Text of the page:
How to be a Hawk Supporter

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How to be a Hawk Supporter

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She wakes up each morning, sometimes as early as 5 a.m., to make breakfast for her last remaining child in high school.

She walks downstairs in her night gown and fires up the stovetop and quickly begins to split eggs over the searing flames and hot metal.

As her son quickly swallows the lightly scrambled egg whites with a side of marmalade toast, she gathers up her son’s red and black backpack and neatly tucks in the boy’s books and shamble of papers.

She hugs the boy goodbye and says, “I love you,” before stealing away to bed.

What sets Ellen Pritchett apart is that she has done this routine without fail for all four of her children who attended MTHS and goes out of her way to help all of those near her.

Pritchett not only looks after her children, but she maintains a full-time business, is the president of the MTHS PTSA and volunteers countless hours simply for the joy of serving others.

When most people think of the words “service,” “support” or “encouragement,” those people could easily conjure up an explanation that looks and sounds something like, “helping others when they need it most.” But not many can take the time and the effort to take these unmaterialistic words and bring them to life.

So how can somone express their support, backing, aid and help for others?

In simpler words, what does it mean to be a supporter?

Career specialist Barb Brister answered, “I think it means [you] know a student or person well enough to know what questions to ask, to help them seek  out what the answers are because you don’t want to answer all the questions for them. You want to help them figure out the answers to the questions that they have.”

Chemistry teacher John Traxler said, “It’s just the amount of positive words that we use.”

English teacher Peter White said, “giving someone else the tools to do their own work.”

It doesn’t take a genius to notice that Pritchett’s morning routine sounds equally strenuous when attempting to identify what key feature, word or action it takes to exactly pinpoint the charisma of the supportive individual.

But perhaps that is the issue. Maybe there is no absolute or ideal way to serve your community, direct a classroom or even love your own child.

Frankly, a chemistry teacher cannot wake up at five in the morning to make eggs for his students.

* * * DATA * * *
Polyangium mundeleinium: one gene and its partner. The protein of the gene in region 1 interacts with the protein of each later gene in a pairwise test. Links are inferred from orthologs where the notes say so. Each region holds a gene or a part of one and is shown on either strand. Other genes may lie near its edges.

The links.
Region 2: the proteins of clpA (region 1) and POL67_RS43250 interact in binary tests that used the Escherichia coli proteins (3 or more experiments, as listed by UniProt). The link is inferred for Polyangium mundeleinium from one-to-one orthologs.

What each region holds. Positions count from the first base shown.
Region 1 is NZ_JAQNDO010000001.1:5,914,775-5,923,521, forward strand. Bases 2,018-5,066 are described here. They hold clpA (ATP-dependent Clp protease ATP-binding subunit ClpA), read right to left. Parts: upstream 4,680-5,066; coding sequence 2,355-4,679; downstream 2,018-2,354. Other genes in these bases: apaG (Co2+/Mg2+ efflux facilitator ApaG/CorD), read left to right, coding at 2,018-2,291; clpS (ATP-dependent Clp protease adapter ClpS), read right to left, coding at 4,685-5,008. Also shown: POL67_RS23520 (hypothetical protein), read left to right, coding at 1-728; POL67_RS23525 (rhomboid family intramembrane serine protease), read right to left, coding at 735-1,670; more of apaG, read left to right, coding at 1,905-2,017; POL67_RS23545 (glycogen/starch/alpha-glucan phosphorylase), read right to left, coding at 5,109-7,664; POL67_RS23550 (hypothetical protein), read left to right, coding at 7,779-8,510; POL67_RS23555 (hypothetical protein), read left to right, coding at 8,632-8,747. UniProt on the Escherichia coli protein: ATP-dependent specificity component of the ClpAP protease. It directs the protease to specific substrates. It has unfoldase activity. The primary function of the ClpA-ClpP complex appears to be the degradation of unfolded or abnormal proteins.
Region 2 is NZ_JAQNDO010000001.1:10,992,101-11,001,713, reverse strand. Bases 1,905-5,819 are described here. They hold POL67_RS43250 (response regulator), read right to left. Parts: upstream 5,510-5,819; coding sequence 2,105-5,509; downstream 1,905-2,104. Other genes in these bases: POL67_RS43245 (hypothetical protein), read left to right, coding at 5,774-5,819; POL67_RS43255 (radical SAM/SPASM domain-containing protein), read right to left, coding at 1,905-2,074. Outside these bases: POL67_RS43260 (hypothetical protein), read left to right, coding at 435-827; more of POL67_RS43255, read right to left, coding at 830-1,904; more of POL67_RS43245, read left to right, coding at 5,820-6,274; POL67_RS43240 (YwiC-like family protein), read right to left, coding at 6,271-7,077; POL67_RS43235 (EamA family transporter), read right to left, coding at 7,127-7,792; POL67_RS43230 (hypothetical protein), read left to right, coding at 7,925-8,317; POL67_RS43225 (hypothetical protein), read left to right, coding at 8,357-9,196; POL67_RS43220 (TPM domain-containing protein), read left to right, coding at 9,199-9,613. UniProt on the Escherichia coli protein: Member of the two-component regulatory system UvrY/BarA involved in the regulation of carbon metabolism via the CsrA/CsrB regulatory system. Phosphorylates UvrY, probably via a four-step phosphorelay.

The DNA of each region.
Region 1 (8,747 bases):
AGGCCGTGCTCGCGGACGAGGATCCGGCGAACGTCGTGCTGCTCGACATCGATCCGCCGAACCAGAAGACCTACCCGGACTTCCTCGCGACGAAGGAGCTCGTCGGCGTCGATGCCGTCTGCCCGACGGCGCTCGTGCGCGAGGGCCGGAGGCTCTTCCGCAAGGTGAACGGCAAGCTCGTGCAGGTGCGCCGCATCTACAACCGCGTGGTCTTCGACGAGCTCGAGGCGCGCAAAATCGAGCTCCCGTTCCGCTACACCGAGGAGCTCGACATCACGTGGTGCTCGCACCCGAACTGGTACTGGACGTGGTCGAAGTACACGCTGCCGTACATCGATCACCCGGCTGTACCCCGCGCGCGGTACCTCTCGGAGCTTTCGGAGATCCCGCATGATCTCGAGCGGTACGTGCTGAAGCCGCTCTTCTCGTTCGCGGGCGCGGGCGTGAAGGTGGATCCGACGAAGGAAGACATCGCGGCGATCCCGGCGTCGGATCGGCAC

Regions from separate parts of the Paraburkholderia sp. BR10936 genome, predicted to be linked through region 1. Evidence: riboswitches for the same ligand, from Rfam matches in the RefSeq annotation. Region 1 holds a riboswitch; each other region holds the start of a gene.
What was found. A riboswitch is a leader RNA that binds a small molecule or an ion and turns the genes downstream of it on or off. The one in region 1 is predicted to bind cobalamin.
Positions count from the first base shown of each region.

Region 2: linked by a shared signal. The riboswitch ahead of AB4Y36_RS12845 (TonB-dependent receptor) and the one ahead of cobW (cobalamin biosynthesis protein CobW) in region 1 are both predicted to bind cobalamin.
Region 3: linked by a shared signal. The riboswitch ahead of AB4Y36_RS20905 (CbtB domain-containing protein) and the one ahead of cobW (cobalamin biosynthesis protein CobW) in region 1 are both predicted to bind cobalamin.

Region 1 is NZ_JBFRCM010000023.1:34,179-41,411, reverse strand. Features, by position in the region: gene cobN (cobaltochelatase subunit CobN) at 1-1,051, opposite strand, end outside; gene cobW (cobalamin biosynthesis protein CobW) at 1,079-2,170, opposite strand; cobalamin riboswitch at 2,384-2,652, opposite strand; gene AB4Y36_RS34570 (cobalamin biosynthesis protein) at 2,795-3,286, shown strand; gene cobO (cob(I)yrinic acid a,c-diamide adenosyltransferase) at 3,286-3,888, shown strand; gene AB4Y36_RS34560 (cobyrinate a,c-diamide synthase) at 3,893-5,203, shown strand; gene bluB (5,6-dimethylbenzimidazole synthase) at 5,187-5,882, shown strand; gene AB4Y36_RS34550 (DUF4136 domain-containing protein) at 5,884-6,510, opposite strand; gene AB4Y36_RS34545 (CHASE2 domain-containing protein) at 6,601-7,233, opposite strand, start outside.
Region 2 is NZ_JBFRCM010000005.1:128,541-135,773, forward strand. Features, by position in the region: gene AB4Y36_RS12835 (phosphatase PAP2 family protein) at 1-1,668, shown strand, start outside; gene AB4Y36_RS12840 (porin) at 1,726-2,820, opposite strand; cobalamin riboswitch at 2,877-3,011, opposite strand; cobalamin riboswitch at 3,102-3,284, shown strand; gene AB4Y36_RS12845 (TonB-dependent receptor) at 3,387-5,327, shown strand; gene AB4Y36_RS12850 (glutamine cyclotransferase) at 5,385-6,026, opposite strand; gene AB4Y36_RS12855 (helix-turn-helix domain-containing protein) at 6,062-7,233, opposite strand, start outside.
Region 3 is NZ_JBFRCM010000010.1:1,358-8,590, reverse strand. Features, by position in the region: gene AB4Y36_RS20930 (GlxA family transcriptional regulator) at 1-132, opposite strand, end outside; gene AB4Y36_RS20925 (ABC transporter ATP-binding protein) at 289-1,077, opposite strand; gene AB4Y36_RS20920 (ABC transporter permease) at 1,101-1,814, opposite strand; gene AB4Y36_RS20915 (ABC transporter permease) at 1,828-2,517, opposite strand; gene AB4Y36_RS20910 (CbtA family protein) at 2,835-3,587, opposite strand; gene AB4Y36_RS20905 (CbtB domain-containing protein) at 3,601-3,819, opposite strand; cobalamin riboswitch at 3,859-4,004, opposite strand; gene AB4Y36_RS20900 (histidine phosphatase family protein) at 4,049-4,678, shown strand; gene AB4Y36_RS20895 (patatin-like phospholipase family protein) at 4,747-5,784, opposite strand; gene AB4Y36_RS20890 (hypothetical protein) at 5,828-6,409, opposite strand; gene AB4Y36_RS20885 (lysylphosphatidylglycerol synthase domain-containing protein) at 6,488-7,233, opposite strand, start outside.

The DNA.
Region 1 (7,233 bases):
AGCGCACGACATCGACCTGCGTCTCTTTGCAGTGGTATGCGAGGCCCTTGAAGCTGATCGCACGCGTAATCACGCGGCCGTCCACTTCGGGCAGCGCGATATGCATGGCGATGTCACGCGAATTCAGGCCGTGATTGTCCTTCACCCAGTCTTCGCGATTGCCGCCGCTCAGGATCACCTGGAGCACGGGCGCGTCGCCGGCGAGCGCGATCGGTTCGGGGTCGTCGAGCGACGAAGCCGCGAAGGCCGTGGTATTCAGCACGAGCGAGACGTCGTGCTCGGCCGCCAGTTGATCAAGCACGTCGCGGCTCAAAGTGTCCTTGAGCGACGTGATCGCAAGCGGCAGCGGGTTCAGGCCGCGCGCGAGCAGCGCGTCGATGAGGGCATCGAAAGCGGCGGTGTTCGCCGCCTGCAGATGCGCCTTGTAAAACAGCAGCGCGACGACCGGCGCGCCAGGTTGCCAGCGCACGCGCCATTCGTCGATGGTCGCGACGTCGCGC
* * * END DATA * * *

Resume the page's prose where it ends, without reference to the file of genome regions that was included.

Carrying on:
Equally, the principal cannot tell every student that walks through MTHS ‘I love you’.

It would be impractical – and a bit creepy.

Keeping that in mind, it is still unfair to say that all of aforementioned individuals are not excellent models of what it means to be a supporter.

After further inspection, a common thread of truth was noticeable: all of these people embrace the community as something larger than themselves.

Pritchett mentioned that, “If we’re doing acts of service for someone else, we’re showing that we care about them and it makes them feel more valued. It’s ok to be alive. It’s ok to go to school every day because somebody cares about me.”

During a discussion, Sports Booster Club President Tara Zhuel asked, “What’s the difference between the Seahawks and the local Hawks? There is a Seahawk community. when you see a T-shirt on or a jersey you know [that person] loves the Seahawks. There is one thing in common: they’re all rooting for the same team. Our four mile by four mile small family community can get that same mentality with the local Hawks team and that sense of community.”

You get the point.

This group of people seems to have a connection with the people in this 16 square mile community that is  greater than a single connection, whether that be a job, a person a position.

Traxler makes himself available after school each day because he wants to, not because it’s a career obligation.

Pritchett chooses to involve herself and serve the MTHS community because she has a serving heart, not because her son is enrolled in MTHS.

Likewise, Zuehl looks to play a large role in the Sports Booster Club even though her son Timmy graduated with the class of 2014.

This group of staff and parents all seem to care about the MTHS community more than the average person, but they do so in their own unique ways.

And perhaps that is the key.

There is no neat package or users guide that allows you to imitate the ideal supportive role, instead it appears as though a person must build relationships and a sense of community, and then the means and the method will reveal itself.

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